Traffic between the US and Colombia took a hit just like almost all other air traffic last year in March – and for a long time it was nearly impossible to find a flight between the two countries unless you could get yourself on a repatriation service or similar special flight. But then Colombia reopened last year in the fall and for a while Americans didn’t even need a Covid test to enter the country, and nor did Colombians in the other direction.
While things are now a little more restrictive, it remains a popular spot to travel to for those in the US who’ve felt the need to get away. And the build-up in service, plus announcements of even more new flights in future, are reflective of this.
The Flightradar24 tracking data shows that between the second half of March and mid-September, all routes between the US and Colombia went very quiet. This was during the long period that Colombia was very much closed to international arrivals. What services that did operate were for essential purposes only.
A healthy rebound, mostly
A number of city pairs from the US to Colombia’s three busiest airports – Bogotá (BOG), Cartagena (CTG) and Medellín (MDE) – have seen service rebound to levels resembling something like normal. Certain other city pairs still look a little low compared to the pre-pandemic average, but not by all that much in many cases. What’s pretty clear is that there is plenty of demand between the US and Colombia, and it’s been fairly consistent since the end of the most restrictive lockdowns there.
Eastern US to Bogotá leads the way (no surprise)
Miami – Bogotá had a notable surge in flights at the beginning of 2021, with numbers that looked very similar to the same period in 2020. It did dip a little after that though to roughly 20% lower than 2020. Still, not bad numbers considering just how much traffic dropped in the beginning of this year in many other markets, as new variants gave everyone fresh jitters.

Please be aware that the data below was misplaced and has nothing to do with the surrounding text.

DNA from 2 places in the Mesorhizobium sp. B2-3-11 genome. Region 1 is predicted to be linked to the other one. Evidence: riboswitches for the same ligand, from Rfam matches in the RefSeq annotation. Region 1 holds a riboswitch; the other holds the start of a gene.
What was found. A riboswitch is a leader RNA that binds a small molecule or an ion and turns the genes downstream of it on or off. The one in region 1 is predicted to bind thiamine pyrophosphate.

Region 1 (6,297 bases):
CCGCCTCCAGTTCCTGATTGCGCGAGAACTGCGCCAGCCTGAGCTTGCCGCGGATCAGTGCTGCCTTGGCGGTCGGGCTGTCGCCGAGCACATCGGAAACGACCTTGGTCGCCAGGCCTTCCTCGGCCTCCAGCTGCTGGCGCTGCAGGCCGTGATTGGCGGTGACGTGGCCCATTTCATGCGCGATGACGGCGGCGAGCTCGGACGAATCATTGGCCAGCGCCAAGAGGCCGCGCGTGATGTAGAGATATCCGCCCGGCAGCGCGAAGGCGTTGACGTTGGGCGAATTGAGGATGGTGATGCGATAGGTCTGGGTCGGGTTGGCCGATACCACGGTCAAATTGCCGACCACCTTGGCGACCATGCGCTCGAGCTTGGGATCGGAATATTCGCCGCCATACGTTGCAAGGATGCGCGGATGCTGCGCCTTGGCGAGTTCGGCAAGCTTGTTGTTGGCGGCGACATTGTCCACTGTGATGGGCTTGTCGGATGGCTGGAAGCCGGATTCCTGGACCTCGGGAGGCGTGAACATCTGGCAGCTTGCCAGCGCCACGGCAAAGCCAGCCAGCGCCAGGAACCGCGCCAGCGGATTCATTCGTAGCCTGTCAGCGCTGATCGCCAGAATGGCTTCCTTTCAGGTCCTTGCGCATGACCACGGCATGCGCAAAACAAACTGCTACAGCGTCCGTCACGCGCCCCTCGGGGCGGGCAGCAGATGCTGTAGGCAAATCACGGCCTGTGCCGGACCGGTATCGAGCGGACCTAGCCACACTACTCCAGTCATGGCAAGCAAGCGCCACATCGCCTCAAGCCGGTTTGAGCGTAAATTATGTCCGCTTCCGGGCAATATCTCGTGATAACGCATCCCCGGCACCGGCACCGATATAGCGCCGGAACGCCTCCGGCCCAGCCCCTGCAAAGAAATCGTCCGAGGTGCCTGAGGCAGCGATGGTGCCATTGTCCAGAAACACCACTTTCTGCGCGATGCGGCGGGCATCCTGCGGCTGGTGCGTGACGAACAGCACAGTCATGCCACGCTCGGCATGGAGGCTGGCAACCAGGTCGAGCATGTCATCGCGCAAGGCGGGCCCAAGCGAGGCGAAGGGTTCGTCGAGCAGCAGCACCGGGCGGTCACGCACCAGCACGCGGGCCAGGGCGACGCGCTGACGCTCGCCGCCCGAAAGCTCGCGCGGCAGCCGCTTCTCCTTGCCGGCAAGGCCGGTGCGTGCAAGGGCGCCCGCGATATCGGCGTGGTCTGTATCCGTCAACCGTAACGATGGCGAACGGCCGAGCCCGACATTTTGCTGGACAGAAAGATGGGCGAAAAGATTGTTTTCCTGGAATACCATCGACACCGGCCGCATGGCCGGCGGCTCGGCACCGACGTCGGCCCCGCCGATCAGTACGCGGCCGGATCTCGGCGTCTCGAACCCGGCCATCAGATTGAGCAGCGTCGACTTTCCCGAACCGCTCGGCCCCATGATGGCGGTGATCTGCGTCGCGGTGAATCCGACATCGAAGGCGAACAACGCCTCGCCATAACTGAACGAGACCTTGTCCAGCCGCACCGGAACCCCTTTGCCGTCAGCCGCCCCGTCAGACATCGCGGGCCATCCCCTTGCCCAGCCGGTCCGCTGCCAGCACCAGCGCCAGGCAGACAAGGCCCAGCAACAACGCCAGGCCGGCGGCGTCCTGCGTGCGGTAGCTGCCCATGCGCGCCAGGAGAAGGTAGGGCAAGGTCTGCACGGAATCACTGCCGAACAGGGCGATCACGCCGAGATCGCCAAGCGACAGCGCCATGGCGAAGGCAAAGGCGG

Atlanta – Bogotá has seen more flights in recent weeks than it did before the pandemic even. On the other hand Houston – Bogotá now has about half the weekly flights it did a year ago. And Los Angeles – Bogotá isn’t seeing any service still.
It’s not only Bogotá that people want to fly to though. Miami – Medellín is also looking very similar for weekly flight totals as it did over a year ago. It’s no surprise that Miami, which has always had the most service to Colombia from the US, has had the healthiest rebound. Fort Lauderdale (FLL) on the other hand looks a little weaker.
Avianca loses its dominance
Avianca’s fall from supremacy on US-Colombia routes is one striking aspect of the data. From operating more than double the departures from US to Colombia of its closest rival (American Airlines), the Latin American giant dropped to almost zero flights for quite a while. It also filed for bankruptcy during this time, not least because there was almost no domestic flying to speak of within Colombia either for much of this time.
These days the airline is holding the line but only just about matching American Airlines for total weekly departures from the US, and in fact in March its flights had started another fairly precipitous decline, much more so than its competitors. Avianca has technically been Colombia’s flag carrier for about 100 years, so it’s sad to see it in such a state. But it should be noted that these days it is a multi-national with various controlling parties from well beyond Colombia – with hubs in other Latin American cities too, after it merged with TACA.
American and Spirit are strongest
Spirit made an aggressive move back into Colombia once their international flight ban was over, and in fact it operated some of the first flights back to Bogotá. If we look at the airlines serving Colombia from the US lately, it’s clear Spirit finds this an attractive market to serve.
While American Airlines has continued to dominate on Colombia routes, Spirit has come in second place for total flights almost every week since the beginning of 2020. Jetblue has come close some weeks. United and Delta – not even close.
More service to come
As part of American Airlines’ build-up at New York JFK (thanks to their partnership with jetBlue) the carrier has added three nonstops to Colombia from the airport formerly known as Idlewild – Cali (CLO), Bogotá (BOG) and Medellín (MDE). That’s due to begin in May.
This seems to be a hot market in an industry that’s still mostly hoping in vain for some money-making routes. I wouldn’t be surprised to see more service additions between the US and Colombia as we come out of the pandemic. Maybe those tourism ads from about ten years ago – which claimed “the only risk is wanting to stay” – really stuck with people.